Georgetown Economics Working Paper No. 05-12
32 Pages Posted: 6 May 2005
Date Written: May 2, 2005
In recent years, employees have been shouldering an increasing share of the costs of employee-provided health care. At the same time, more and more employers have been allowing employees to pay their out-of-pocket health care costs using pre-tax earnings, through tax-subsidized flexible spending accounts (FSAs). We use a cross-section of firm-level data from 1993 to show empirically that these FSAs can explain a significant fraction of the shift in health care costs to employees, and that this shift may be efficient, given the distortionary effects of the existing tax-subsidy to premiums. Correcting for selection effects, we find that FSAs are associated with insurance contracts with coinsurance rates that are about 7 percentage points higher, relative to a sample average coinsurance rate of 17 percent. Meanwhile, coinsurance rates net of the subsidy are approximately unchanged, providing evidence that FSAs are welfare-neutral.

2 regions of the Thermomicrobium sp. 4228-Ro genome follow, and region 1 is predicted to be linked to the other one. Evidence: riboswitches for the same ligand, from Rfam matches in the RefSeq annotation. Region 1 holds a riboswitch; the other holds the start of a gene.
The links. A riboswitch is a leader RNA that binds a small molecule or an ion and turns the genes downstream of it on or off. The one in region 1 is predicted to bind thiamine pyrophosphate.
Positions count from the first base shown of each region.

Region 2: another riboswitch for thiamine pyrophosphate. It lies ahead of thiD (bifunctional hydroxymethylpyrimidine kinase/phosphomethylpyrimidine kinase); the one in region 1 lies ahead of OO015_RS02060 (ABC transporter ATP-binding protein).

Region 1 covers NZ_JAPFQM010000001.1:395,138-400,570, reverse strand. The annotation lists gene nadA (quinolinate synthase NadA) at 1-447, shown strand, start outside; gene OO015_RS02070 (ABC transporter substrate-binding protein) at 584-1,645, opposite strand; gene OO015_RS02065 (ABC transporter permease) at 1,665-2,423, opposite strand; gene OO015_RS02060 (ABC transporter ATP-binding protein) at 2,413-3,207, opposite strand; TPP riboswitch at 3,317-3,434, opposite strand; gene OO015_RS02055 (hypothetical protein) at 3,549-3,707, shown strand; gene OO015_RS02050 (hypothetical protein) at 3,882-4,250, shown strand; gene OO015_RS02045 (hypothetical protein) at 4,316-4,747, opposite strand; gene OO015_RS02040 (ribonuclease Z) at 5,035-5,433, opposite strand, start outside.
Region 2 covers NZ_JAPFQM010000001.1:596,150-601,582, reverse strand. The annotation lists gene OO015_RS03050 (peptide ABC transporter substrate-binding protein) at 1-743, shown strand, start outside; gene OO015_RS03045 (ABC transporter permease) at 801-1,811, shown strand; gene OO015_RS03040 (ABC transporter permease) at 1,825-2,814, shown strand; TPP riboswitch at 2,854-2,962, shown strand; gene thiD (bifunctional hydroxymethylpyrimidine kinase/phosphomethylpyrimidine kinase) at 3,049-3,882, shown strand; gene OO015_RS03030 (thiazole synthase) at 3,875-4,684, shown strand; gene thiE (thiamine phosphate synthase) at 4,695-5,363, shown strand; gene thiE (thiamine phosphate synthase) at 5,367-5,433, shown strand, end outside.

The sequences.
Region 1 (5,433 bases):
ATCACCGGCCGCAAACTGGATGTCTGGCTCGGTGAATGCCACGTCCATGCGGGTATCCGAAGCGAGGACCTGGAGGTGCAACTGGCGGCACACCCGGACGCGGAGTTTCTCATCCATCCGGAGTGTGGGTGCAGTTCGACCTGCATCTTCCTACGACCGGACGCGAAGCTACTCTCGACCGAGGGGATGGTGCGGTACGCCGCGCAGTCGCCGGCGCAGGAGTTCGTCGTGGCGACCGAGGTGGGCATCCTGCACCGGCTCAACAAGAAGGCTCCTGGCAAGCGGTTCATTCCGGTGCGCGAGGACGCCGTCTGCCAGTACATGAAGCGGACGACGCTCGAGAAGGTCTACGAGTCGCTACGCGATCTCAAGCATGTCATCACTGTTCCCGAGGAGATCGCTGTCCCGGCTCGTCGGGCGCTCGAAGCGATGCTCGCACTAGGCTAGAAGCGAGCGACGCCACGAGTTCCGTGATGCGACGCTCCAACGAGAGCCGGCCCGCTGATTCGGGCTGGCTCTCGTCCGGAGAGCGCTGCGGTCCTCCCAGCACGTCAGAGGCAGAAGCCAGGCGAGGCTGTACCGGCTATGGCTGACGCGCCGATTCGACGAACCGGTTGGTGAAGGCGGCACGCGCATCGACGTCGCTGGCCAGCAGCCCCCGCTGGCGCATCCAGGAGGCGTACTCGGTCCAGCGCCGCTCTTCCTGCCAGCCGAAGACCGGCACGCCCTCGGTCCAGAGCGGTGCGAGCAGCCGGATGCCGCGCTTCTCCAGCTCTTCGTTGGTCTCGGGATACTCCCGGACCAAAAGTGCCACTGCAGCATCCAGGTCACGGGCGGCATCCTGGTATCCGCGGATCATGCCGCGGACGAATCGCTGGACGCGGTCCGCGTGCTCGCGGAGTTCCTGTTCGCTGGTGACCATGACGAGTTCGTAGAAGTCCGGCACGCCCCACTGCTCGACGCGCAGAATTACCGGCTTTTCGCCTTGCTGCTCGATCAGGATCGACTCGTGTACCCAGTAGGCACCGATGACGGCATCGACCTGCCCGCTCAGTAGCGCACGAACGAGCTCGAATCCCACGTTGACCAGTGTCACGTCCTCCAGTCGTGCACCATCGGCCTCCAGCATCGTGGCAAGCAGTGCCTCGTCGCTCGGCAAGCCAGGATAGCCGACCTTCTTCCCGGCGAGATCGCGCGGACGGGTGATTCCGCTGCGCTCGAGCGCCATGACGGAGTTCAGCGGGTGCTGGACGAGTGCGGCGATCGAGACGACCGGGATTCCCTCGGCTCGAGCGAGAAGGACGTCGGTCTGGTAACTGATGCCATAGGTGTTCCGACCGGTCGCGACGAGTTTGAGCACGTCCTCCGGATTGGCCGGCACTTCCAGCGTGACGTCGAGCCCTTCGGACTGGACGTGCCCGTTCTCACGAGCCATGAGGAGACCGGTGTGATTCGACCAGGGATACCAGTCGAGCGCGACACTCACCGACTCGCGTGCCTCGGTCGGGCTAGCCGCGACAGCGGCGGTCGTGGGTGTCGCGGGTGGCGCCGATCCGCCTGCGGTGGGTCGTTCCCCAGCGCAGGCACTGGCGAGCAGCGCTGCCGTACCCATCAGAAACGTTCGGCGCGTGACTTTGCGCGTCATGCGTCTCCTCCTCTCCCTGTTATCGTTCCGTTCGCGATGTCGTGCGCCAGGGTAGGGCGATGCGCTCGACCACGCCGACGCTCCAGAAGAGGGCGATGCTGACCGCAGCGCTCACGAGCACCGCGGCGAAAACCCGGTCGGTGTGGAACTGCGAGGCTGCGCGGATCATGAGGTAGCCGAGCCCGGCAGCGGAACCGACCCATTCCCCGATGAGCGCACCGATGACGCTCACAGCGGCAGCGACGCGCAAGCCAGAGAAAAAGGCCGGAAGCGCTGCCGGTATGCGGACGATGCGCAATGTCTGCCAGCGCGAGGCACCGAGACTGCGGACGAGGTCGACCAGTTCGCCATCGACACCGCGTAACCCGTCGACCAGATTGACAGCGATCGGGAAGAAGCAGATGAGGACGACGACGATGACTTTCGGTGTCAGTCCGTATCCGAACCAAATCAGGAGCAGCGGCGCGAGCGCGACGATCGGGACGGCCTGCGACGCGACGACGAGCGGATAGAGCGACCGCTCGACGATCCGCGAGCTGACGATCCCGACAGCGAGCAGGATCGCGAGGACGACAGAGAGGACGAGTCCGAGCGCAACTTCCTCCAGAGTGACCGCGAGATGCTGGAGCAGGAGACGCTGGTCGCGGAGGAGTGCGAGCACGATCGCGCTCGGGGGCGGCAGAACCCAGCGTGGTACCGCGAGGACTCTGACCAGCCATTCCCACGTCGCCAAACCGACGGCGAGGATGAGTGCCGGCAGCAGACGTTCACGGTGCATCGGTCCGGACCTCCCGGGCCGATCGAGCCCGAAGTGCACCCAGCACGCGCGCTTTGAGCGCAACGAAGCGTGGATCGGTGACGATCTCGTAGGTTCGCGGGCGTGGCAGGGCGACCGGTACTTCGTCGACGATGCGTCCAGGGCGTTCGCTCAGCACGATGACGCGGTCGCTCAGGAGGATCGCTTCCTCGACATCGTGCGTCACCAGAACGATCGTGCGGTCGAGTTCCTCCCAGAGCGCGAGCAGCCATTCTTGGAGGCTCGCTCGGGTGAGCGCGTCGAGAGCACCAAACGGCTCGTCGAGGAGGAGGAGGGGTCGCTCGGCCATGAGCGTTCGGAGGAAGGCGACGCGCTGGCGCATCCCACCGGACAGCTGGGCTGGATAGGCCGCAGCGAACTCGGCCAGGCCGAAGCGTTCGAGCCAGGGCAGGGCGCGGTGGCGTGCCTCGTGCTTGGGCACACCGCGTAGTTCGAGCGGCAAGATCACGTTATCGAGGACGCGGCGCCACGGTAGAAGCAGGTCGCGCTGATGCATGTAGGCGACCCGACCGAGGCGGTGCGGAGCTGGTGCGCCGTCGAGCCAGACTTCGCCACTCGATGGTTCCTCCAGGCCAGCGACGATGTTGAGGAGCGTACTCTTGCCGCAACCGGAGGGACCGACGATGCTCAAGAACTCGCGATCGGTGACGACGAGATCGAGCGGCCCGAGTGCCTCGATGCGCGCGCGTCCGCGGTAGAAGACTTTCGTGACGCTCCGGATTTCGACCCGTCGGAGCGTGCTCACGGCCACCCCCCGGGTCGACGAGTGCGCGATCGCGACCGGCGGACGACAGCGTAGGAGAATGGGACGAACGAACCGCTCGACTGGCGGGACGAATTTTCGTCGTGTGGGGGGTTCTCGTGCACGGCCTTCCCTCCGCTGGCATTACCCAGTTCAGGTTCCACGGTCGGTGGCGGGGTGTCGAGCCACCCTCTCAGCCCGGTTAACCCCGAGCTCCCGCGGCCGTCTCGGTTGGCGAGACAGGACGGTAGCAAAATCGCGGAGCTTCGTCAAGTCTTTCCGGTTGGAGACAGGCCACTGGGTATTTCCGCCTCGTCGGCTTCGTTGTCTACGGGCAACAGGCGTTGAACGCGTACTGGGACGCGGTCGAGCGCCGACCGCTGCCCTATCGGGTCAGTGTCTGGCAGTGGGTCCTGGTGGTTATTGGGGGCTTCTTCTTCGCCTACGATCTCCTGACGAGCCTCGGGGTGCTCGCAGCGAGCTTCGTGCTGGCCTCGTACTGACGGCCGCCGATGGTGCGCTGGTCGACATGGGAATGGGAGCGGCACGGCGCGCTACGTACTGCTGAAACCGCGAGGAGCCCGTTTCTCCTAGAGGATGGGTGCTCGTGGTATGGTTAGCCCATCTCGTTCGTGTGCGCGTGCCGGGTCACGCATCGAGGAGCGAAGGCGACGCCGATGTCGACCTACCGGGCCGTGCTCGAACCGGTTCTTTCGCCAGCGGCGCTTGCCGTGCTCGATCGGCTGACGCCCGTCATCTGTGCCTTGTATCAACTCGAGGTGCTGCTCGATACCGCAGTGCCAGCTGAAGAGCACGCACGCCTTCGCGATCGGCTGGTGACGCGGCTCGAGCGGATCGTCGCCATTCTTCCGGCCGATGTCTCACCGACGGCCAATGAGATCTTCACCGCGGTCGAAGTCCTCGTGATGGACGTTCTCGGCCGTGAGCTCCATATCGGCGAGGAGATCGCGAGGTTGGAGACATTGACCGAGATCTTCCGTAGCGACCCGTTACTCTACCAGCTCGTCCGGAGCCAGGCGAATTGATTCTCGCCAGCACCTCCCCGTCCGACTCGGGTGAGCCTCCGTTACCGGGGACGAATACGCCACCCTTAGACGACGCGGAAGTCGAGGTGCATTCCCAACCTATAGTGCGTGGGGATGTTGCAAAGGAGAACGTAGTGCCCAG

Keywords: Health expenditure subsidies, moral hazard, Flexible Spending Accounts
JEL Classification: D60, H21, I18
Suggested Citation: Suggested Citation
Jack, William and Levinson, Arik and Rahardja, Sjamsu, Employee Cost-Sharing and the Welfare Effects of Flexible Spending Accounts (May 2, 2005). Georgetown Economics Working Paper No. 05-12. Available at SSRN: https://ssrn.com/abstract=716081 or http://dx.doi.org/10.2139/ssrn.716081